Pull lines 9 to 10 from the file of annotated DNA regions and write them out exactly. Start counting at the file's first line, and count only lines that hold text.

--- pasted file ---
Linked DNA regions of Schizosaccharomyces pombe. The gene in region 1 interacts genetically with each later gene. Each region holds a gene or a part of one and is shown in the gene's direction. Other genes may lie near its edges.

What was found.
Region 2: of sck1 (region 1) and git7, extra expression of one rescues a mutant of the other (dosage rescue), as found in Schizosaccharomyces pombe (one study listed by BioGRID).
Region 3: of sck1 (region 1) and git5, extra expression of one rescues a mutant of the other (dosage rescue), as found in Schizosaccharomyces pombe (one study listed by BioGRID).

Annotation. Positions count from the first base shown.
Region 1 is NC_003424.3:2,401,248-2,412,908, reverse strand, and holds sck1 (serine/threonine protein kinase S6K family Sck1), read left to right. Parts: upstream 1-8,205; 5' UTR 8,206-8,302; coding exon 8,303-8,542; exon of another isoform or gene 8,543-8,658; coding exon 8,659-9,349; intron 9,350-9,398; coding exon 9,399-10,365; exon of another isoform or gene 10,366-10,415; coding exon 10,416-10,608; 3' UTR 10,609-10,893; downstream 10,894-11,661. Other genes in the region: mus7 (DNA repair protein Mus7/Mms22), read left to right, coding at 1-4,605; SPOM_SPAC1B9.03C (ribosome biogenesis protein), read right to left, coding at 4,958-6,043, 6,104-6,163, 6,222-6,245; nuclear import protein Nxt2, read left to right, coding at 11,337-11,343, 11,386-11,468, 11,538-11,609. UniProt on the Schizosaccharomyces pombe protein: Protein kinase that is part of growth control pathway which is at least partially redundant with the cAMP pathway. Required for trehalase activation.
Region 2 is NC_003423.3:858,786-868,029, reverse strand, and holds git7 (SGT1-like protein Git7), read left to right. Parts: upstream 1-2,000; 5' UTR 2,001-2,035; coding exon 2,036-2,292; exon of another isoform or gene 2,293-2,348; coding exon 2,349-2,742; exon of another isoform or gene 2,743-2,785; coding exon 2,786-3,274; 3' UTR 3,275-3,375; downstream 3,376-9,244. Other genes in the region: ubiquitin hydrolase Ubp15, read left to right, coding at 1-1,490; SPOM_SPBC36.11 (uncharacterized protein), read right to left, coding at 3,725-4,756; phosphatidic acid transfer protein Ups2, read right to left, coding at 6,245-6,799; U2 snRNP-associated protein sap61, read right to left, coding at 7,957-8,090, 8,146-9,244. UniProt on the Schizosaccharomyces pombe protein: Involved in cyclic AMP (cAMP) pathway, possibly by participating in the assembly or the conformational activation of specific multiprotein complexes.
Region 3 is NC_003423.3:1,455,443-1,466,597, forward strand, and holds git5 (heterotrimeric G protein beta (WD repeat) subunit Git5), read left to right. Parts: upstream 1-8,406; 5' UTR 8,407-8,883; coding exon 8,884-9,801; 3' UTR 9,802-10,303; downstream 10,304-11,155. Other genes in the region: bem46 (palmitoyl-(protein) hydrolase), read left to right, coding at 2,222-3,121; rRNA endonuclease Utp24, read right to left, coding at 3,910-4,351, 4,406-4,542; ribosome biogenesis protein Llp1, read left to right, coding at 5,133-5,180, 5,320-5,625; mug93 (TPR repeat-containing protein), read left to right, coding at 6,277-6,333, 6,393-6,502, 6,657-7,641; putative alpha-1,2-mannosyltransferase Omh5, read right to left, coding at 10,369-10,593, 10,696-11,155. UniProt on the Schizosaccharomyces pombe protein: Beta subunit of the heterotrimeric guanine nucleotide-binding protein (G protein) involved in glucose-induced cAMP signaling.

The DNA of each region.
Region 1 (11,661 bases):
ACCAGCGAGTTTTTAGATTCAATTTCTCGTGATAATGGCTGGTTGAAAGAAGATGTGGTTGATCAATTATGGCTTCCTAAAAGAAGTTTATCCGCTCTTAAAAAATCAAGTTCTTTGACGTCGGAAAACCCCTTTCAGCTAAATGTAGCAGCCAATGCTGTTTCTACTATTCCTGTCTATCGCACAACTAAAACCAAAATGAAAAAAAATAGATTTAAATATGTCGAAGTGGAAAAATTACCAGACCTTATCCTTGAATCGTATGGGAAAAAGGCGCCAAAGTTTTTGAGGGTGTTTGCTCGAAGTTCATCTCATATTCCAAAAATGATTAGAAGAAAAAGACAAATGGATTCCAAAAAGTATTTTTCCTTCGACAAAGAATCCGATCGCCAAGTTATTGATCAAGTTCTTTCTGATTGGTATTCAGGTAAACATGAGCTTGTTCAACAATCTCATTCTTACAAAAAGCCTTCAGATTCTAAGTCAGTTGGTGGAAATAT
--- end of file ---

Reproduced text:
The DNA of each region.
Region 1 (11,661 bases):